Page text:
Children and parents “go batty” at AMA Sportsmen Association

 

 

By Ron Giofu

 

Children, parents and grandparents went a little “batty” at the AMA Sportsmen Association last Saturday morning.

The club had about 50 bat boxes constructed with children and their parents and grandparents coming out to help build them. It was similar to last month’s event where 40 wood duck boxes were built.

Brian Beattie, AMA Sportsmen Association member and member of the club’s conservation committee, said the original plan called for 40 bat boxes to be constructed but the addition of about 10 Cubs and Scouts from 2nd Amherstburg Scouting saw the number increased by ten.

Local youth took part in the AMA Sportsmen Association’s bat box building day last Saturday morning.
A total of 50 bat boxes were constructed.

“That completes our conservation projects for the year,” said Beattie, noting nearly $2,000 was spent for the wood duck box and bat box projects.

The bat boxes are smaller than wood duck boxes, require little maintenance and can be installed in residential areas as long as they are at least ten-feet off the ground, Beattie stated. He added the plans currently are for more bat boxes to be built next year and to reduce the number of wood duck boxes to 30.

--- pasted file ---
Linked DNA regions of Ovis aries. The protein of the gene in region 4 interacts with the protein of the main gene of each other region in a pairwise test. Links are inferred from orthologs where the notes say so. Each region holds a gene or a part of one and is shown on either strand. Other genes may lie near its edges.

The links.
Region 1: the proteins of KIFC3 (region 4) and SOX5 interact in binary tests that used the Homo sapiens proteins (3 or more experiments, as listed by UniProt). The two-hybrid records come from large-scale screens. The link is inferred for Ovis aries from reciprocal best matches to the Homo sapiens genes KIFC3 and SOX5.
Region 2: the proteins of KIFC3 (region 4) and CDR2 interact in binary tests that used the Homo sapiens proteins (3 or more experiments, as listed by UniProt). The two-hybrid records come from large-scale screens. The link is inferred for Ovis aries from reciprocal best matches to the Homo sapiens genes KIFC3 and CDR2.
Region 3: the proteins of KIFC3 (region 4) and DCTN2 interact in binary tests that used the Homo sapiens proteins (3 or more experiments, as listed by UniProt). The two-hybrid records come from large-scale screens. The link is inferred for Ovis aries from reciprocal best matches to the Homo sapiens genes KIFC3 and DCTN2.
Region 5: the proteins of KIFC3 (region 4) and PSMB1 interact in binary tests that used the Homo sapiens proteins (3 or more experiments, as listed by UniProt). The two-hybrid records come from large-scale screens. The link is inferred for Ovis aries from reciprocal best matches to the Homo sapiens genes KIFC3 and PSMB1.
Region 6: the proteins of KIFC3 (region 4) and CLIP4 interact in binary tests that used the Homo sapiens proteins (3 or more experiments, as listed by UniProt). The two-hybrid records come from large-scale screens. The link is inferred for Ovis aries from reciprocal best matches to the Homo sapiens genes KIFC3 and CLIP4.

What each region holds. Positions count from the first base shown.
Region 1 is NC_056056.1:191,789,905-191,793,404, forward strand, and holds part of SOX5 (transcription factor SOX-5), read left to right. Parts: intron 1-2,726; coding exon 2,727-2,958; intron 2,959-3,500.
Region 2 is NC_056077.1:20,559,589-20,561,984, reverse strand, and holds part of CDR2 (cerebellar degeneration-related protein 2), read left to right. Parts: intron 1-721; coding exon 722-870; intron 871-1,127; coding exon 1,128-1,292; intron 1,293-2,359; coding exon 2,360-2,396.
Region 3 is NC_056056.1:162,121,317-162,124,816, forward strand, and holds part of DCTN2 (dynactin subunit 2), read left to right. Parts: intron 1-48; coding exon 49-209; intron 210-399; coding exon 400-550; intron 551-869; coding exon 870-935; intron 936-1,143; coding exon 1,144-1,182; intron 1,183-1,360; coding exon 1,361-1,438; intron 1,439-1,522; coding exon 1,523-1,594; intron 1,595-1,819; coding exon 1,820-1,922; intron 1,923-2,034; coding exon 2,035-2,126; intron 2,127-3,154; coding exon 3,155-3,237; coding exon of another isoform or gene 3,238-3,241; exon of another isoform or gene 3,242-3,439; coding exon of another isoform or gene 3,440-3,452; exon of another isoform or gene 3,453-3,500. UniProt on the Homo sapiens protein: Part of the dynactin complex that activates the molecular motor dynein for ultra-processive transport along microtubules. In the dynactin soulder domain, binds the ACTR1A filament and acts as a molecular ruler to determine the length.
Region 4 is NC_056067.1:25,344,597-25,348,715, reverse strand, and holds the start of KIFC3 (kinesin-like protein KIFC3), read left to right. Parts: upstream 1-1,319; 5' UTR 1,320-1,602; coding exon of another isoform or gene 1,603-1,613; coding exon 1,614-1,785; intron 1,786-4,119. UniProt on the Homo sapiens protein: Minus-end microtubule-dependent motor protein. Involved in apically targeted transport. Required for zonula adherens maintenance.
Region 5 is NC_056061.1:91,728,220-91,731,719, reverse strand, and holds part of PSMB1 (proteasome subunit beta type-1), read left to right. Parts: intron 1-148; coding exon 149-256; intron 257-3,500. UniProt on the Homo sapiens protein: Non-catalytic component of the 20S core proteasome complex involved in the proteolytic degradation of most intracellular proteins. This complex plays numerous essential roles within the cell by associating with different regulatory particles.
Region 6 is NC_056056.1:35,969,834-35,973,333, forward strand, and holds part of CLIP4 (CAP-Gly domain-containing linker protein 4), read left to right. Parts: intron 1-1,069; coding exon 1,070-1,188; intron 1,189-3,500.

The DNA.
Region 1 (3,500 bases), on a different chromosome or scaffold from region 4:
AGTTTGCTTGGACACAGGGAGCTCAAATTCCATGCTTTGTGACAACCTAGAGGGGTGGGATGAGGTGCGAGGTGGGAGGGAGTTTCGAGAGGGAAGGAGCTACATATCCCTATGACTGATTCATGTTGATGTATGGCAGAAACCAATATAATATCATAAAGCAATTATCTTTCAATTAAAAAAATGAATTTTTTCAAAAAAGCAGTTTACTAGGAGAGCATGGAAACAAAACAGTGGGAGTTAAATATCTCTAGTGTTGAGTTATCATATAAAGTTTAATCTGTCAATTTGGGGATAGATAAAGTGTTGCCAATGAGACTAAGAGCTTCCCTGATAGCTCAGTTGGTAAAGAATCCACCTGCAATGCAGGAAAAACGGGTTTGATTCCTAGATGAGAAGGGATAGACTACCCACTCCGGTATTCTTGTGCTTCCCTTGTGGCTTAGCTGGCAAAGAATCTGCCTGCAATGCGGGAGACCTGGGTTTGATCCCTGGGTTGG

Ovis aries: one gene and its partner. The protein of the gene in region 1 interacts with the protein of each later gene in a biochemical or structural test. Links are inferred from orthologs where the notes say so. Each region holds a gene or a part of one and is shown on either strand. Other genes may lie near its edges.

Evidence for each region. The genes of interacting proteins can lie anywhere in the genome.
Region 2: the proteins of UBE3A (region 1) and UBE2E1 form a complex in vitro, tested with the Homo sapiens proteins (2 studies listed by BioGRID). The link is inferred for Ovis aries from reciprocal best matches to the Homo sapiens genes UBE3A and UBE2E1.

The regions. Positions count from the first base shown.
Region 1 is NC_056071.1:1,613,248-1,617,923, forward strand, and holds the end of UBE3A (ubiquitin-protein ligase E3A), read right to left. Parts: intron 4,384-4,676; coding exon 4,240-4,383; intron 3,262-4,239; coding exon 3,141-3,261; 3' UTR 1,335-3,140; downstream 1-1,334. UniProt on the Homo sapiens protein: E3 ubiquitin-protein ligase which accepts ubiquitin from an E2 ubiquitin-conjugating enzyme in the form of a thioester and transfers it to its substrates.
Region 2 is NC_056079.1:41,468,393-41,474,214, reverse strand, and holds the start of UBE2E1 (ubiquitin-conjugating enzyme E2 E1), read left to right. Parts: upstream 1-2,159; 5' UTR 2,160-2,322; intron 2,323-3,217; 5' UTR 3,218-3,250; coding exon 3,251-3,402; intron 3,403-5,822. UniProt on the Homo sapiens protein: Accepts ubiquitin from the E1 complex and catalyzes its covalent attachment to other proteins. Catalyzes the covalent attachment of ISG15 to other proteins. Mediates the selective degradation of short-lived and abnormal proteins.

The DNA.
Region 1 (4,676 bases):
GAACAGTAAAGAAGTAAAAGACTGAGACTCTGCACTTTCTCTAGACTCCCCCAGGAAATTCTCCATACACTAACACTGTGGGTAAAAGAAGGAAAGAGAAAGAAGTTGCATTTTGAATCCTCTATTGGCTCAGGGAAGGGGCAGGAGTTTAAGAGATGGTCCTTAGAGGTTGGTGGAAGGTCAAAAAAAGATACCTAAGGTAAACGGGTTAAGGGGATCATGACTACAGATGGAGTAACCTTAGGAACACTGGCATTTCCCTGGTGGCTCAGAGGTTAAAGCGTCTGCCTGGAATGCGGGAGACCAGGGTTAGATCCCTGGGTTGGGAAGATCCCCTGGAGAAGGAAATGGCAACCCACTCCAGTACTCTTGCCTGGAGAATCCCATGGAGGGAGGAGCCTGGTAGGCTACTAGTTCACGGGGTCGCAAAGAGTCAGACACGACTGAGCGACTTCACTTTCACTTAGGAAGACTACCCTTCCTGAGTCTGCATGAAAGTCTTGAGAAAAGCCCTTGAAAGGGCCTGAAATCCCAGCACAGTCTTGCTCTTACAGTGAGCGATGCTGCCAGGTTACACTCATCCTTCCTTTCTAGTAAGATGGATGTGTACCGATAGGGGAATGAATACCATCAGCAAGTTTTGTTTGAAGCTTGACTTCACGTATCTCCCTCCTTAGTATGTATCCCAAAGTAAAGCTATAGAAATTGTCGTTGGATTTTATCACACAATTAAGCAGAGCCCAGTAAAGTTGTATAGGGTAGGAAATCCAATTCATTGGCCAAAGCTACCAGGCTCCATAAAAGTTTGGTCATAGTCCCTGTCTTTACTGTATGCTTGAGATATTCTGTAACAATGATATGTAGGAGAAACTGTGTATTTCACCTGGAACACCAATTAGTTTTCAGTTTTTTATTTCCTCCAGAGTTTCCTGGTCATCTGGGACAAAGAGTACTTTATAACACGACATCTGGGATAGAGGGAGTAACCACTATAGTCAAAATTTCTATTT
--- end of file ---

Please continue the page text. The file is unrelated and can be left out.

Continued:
“I’d like to do 30 of these (bat boxes) and 30 more for screech owls,” he said.

Beattie said it was nice to welcome 2nd Amherstburg Scouting as well. He said he had to buy extra wood for the extra boxes, but the club was pleased to partner with another group.

Cameryn Carmack, Zach Kollin and Cassidy Carmack work on a bat box last Saturday morning.

There are a lot of misconceptions about bats, Beattie stated, pointing out there are six species of bats in Essex County. The most common species is the big brown bat and the loss of trees means a loss of habitat for them. One big brown bat can eat as many as 3,000 to 7,000 mosquitoes per night, he said.

Some bats also use the bat boxes to hibernate in winter and it is advised the boxes be placed in the sun, so bats can feel the warmth.

Hailey Laliberte drills a screw into her bat box. A total of 50 bat boxes were constructed.

Lisa Tomac, scouter with 2nd Amherstburg Scouting, said reading a previous article in the River Town Times allowed them to know the event was happening and they decided to get involved.

“Who doesn’t like to use a drill?” she joked.

It was an optional event for the Cubs and Scouts, she added, with those who did turn out being able to pick up a new skill. Tomac added they wear their uniforms to such outings to show that 2nd Amherstburg Scouting is active in the community.

 

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